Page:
The Pittsburgh Penguins have five spots locked in on the defensive side of the ice. That means there will be a lot of competition among the defensive prospects in the Penguins’ system for the final two spots.
Reirden gave his insight on which prospects to keep an eye on along the blue line.
“I think that if you talk about Brian Strait
, he is a guy who has led our team in Wilkes-Barre in plus-minus. Robert Bortuzzo
is a guy who brings – obviously as a man of his stature in size at 6-foot-4 – he brings a little bit of a physical element with 11 fighting majors last year. He is a guy who brings something a little bit different than what we have right now in the organization outside of Deryk Engelland
. I think that those guys will definitely be people to watch this week. I’m really interested to watch Simon Despres
. He certainly had a career year last year in the Quebec league, and he looks like he is in great shape.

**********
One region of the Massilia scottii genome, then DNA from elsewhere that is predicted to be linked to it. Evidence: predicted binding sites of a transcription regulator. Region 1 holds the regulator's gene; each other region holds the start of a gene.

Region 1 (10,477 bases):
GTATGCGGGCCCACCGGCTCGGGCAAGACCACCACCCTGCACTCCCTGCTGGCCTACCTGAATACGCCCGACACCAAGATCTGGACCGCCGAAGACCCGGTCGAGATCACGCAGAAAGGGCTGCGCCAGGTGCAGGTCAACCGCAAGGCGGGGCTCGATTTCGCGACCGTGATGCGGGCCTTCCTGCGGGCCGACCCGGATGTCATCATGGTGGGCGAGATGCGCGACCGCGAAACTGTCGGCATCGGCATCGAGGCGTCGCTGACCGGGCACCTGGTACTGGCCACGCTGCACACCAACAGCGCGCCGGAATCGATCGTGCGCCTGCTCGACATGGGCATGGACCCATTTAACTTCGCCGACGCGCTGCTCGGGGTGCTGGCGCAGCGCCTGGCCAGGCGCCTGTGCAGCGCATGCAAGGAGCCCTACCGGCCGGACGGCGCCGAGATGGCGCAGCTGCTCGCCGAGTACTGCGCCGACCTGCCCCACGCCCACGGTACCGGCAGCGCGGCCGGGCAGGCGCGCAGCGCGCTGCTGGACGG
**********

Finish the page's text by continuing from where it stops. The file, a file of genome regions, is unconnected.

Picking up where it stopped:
Another possibility on the backend is defenseman Ben Lovejoy
, who re-signed to a three-year contract this summer.
“This development camp really serves as a kick-off point for our prospects and even guys who we have added as free agents,” Reirden said. “Certainly Ben Lovejoy
is kind of the poster child of what we’re talking about here. He’s a guy who came to us from another organization. He grew through the development camp and went through a couple of years of that and learned our systems and learned what we’re all about here. He spent some time in Wilkes-Barre and had some outstanding seasons there as an AHL All-Star.
“Certainly he turned into a leader for me down in Wilkes-Barre this past year. I’m very proud of how he came up and handled himself. He has put himself in a great position to earn a full-time role. When I was working in Wilkes-Barre – Dan (Bylsma) was the head coach, and I was the assistant coach – I was working with the defensemen, so I spent a lot of time with Ben and Deryk Engelland